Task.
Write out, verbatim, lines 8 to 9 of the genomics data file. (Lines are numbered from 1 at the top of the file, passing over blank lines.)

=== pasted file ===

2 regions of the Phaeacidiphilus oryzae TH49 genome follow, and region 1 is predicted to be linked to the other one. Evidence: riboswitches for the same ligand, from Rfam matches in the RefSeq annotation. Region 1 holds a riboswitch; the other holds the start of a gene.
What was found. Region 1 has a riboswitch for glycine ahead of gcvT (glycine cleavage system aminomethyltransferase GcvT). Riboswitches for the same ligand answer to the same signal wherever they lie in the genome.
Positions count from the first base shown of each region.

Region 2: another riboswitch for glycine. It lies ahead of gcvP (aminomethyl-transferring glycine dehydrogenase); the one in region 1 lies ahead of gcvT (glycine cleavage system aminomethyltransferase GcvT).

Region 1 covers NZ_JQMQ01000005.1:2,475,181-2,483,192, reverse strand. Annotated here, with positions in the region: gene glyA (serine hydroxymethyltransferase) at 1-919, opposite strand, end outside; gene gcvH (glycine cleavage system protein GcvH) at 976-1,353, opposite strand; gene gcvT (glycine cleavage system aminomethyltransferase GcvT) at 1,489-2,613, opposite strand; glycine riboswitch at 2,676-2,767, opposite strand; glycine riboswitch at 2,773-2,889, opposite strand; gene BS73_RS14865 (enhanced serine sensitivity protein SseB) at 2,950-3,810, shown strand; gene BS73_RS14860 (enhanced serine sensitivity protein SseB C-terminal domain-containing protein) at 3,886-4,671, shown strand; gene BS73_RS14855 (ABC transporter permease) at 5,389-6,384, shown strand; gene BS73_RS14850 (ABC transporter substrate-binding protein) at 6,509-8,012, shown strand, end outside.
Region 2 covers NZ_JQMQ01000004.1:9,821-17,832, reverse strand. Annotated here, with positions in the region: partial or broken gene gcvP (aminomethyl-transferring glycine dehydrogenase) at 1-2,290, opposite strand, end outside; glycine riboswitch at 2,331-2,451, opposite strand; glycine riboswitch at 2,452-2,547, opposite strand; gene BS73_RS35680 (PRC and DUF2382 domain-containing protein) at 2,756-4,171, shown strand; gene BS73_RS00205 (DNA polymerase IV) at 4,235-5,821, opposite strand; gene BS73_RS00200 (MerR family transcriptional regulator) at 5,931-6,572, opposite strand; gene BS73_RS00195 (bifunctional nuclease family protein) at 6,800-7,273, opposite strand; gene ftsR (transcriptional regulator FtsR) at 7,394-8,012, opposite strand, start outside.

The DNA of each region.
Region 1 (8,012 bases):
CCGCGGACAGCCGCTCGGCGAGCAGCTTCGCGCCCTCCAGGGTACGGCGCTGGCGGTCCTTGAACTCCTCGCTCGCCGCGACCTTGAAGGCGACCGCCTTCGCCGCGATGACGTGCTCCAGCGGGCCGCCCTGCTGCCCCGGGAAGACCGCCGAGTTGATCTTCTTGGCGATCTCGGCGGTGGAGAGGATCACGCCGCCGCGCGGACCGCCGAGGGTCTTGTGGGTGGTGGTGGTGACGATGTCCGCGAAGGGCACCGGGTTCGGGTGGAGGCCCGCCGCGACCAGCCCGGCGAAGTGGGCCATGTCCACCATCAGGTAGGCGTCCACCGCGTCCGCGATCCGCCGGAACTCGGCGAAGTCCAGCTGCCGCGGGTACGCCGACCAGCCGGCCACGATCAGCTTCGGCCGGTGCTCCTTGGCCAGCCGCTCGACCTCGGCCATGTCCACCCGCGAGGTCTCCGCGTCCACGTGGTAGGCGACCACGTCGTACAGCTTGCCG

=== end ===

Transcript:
Region 1 (8,012 bases):
CCGCGGACAGCCGCTCGGCGAGCAGCTTCGCGCCCTCCAGGGTACGGCGCTGGCGGTCCTTGAACTCCTCGCTCGCCGCGACCTTGAAGGCGACCGCCTTCGCCGCGATGACGTGCTCCAGCGGGCCGCCCTGCTGCCCCGGGAAGACCGCCGAGTTGATCTTCTTGGCGATCTCGGCGGTGGAGAGGATCACGCCGCCGCGCGGACCGCCGAGGGTCTTGTGGGTGGTGGTGGTGACGATGTCCGCGAAGGGCACCGGGTTCGGGTGGAGGCCCGCCGCGACCAGCCCGGCGAAGTGGGCCATGTCCACCATCAGGTAGGCGTCCACCGCGTCCGCGATCCGCCGGAACTCGGCGAAGTCCAGCTGCCGCGGGTACGCCGACCAGCCGGCCACGATCAGCTTCGGCCGGTGCTCCTTGGCCAGCCGCTCGACCTCGGCCATGTCCACCCGCGAGGTCTCCGCGTCCACGTGGTAGGCGACCACGTCGTACAGCTTGCCG